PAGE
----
A psychological concept that is relevant to Enron’s demise is obedience. Obedience is represented by one’s willingness to disobey his or her personal values when in the presence of an authority figure asking him or her to do so. Such a phenomenon occurs even when there will be no repercussion to the individual if he or she does not comply with the authority’s demands. Stanley Milgram portrayed this concept in action by performing a study in which a subject was asked to shock a confederate of the experiment whenever this confederate answered a question incorrectly. The machine that the subjects used to shock the confederate counted up in 15 volt increments to 450 volts, past where the label above the voltages indicate a “Danger: Severe Shock” sign. As the confederate continuously got answers wrong, the subject was told to punish him incrementally by doling out higher, more dangerous shocks. Despite the labels above the voltage, cries from the confederate, and the subject’s own inhibitions, twenty-six out of forty subjects continued with the experiment until the highest shock was given to the confederate. Such an example shows the extent to which an authority figure controls underlings, regardless of their respective values and beliefs. This experiment is shown below: Continue reading
My Channel Island Al Merrick surfboard is one of my most prized possessions. This surfboard was given as a present to me for eighth grade graduation, and although I have since bought a couple different boards, my Al Merrick remains one of my favorites. Al Merrick is known as the most prestigious surfboard designing company and even sponsors such surfers as Kelly Slater, the most winning world champion surfer in the world.
While I was riding this particular board, my life concerns revolved around the incoming swells and the tides of the ocean. I was the prototypical “beach boy,” blind to the broader environment in which I lived. And then, suddenly, the surfing world screeched to a halt. Clark foam, the surfing world’s number one foam supplier shut down due to EPA (Environmental Protection Agencies) requirements. This had a two-fold effect on the surfing world. First, supply had significantly immediately ceased, causing surfboard suppliers to increase the prices of all surfboards and find new ways of building boards. Secondly, one of the most “environmentally conscious” demographics (the surfing community) recognized that their main tool harms the environment. Continue reading
After reading Bob Sutton’s blog “Work Matters,” I have fully seen the applicability and usage of developing one’s own blog. Sutton utilizes his blog not only to keep an account of his research and insights, but also to utilize readers as a source that Sutton is able to consequently work off of—not much different than our structure. Despite the intrigue in Sutton’s many different posts, I decided to focus on his post, “Taking The Path of Most Resistance: The Virtues,” in which Sutton relates the findings of successful school reforms to everyday success.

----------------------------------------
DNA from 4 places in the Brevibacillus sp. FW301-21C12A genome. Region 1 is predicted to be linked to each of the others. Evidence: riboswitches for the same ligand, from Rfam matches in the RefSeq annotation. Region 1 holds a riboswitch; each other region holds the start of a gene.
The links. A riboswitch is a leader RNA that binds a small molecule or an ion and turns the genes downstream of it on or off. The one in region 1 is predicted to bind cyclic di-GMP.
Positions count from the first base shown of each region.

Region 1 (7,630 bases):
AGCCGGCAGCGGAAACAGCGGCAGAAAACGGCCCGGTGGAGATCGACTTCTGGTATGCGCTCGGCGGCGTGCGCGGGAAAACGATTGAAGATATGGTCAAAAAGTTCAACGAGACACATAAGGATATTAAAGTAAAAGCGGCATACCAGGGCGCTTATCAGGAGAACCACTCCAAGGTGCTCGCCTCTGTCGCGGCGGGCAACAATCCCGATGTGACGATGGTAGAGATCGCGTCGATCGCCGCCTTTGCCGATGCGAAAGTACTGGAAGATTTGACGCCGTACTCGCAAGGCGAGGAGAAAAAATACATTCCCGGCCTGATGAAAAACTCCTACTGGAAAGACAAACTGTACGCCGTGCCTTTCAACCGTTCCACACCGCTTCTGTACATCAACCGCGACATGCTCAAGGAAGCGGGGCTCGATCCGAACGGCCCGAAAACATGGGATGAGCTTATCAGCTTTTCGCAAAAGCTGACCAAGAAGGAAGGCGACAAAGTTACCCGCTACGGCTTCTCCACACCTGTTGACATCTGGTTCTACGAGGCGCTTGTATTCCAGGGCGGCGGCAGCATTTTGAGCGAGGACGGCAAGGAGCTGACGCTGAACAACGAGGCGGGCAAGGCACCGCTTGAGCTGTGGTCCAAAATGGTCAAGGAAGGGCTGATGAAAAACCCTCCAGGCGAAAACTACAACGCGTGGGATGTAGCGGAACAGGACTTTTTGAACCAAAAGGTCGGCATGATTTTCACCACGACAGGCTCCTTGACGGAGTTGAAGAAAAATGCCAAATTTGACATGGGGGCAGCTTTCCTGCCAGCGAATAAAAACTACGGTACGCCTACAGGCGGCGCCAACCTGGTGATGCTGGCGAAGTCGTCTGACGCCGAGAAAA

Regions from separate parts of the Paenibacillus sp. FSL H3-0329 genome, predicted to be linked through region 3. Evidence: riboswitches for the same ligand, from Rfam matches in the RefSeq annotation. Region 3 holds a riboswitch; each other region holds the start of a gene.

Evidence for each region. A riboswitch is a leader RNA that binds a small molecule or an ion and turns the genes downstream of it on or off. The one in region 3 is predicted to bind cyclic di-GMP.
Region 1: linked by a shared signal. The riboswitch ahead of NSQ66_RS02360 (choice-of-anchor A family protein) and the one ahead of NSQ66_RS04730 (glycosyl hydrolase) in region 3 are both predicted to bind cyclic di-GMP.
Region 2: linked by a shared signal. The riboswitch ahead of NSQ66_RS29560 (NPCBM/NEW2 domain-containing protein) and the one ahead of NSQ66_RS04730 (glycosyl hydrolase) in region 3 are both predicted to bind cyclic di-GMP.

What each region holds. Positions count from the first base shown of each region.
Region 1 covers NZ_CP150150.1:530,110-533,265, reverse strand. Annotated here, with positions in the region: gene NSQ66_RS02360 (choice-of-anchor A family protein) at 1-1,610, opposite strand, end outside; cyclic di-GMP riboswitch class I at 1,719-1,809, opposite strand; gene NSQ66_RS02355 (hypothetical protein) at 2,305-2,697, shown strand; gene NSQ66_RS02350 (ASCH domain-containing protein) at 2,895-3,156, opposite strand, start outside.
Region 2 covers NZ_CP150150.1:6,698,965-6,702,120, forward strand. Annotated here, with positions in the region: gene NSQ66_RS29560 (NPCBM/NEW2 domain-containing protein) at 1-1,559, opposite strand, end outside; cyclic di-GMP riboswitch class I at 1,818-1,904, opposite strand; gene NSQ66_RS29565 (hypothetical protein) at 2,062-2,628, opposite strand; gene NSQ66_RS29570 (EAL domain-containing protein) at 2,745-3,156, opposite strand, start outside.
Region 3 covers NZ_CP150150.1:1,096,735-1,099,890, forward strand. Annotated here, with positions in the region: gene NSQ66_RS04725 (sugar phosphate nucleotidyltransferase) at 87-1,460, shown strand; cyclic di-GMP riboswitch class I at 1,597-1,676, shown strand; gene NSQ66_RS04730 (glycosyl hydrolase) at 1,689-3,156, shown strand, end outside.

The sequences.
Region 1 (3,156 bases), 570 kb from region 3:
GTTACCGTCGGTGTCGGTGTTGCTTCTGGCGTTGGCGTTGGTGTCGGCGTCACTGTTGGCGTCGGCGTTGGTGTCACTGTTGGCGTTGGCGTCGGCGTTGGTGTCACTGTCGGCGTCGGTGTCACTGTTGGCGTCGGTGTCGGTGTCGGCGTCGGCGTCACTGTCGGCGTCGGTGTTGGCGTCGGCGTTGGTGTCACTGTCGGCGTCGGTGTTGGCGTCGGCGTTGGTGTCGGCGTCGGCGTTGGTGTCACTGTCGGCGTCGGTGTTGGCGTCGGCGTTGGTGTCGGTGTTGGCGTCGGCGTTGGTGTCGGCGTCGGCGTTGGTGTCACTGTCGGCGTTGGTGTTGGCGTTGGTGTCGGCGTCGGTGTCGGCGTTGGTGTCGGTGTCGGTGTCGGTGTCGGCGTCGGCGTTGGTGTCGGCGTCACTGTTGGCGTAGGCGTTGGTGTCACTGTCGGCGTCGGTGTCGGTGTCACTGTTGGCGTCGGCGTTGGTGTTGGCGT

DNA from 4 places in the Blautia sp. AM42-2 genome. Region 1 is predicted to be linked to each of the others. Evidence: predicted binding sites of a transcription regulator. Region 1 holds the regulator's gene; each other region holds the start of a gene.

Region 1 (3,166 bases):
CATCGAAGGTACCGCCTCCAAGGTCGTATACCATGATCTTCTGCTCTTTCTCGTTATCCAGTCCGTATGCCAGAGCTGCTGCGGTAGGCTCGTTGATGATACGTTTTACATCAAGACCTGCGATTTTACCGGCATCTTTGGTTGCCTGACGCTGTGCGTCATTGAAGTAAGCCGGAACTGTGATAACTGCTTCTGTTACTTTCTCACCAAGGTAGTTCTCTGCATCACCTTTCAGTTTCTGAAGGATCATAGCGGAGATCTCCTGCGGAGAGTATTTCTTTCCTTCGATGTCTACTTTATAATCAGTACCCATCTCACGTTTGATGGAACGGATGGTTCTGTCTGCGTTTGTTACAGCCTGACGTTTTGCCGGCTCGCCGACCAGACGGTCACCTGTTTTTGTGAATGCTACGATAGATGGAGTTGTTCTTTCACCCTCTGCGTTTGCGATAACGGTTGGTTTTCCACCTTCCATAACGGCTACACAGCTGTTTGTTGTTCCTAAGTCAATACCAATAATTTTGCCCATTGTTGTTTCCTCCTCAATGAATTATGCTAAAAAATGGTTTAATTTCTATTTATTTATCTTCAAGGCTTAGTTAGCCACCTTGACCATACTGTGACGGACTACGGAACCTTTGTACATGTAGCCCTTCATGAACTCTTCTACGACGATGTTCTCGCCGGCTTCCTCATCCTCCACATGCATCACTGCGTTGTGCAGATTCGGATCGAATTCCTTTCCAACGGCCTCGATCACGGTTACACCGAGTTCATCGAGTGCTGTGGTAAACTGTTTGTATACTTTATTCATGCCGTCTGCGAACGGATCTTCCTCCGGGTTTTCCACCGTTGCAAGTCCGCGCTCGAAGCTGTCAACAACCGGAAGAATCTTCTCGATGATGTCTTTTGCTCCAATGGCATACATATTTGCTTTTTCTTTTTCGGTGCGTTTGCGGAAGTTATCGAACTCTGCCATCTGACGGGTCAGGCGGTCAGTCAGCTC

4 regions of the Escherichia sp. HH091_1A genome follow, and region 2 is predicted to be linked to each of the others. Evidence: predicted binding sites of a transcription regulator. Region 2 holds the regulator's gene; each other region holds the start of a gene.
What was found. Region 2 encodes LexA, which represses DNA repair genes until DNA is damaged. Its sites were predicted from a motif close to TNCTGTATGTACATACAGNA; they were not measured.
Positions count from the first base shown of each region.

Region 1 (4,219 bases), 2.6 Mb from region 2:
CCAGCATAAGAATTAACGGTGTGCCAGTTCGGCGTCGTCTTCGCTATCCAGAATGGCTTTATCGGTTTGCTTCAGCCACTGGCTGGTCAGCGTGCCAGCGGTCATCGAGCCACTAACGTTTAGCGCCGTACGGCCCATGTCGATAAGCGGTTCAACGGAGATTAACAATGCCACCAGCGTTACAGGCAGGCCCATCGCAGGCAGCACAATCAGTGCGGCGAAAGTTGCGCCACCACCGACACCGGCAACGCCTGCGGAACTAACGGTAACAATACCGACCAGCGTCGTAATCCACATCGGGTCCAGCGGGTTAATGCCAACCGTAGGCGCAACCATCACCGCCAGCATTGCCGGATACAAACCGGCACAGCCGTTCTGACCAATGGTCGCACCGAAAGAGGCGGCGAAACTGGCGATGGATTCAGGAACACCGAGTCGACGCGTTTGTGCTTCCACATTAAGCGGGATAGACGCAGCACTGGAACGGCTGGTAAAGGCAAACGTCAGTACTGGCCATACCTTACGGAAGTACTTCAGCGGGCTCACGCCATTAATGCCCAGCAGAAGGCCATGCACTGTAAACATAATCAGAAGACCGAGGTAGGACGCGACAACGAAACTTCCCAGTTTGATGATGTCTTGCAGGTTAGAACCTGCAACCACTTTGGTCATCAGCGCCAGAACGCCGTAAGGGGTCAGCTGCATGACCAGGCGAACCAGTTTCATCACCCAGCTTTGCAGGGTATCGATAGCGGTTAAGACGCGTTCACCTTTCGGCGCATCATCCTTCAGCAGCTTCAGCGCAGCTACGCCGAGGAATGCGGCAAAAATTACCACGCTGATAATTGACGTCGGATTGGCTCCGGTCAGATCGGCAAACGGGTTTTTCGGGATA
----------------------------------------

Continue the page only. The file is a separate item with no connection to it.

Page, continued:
Sutton discusses how, in 1993, the Casey foundation discovered that successful school reform is only brought to fruition by taking the path of most resistance. Although this may seem counterintuitive, deciding to take the more difficult path toward lasting change seems to outperform taking the shortcut every time. It has been proven that substantial change cannot be done without difficulty, or else the former status quo is bound to re-establish itself. One can only bring about lasting change by taking a long-term oriented approach, working daily to achieve this end, and overcoming the numerous obstacles that would otherwise prohibit success.
One of the most substantial gains that classroom blogging can contribute to an academic class is that blogging is a forum through which students are encouraged to actively participate consistently. On a blog, there is no privacy to keep ones rambling thoughts and ideas from being shared with the greater part of the class. Therefore, the peer-reviewing pressure encourages students to bring their “A-game” for each post that they publish to a class blog. Furthermore, this type of classroom communication allows others to critically evaluate others work by commenting underneath each post. Such a technique enables students to be actively engaged in others contributions to the class, ultimately forcing students to read other individuals’ thoughts as well as critically evaluate these posts. Students are also able to receive immediate feedback from comments from fellow classmates.
The theory behind “two heads is better than one” has shown to be true. We are all indelibly ingrained with unique ways of perceiving and processing information, thus our different neural networks allow us to take differing perspectives on the same issues. Through blogging, students are able to learn from others’ posts and work off of these ideas to produce a better end-product. Even better, all of these ideas are captured on one forum, as opposed to spread out in individual papers. All students have access to all ideas, whether recent or old.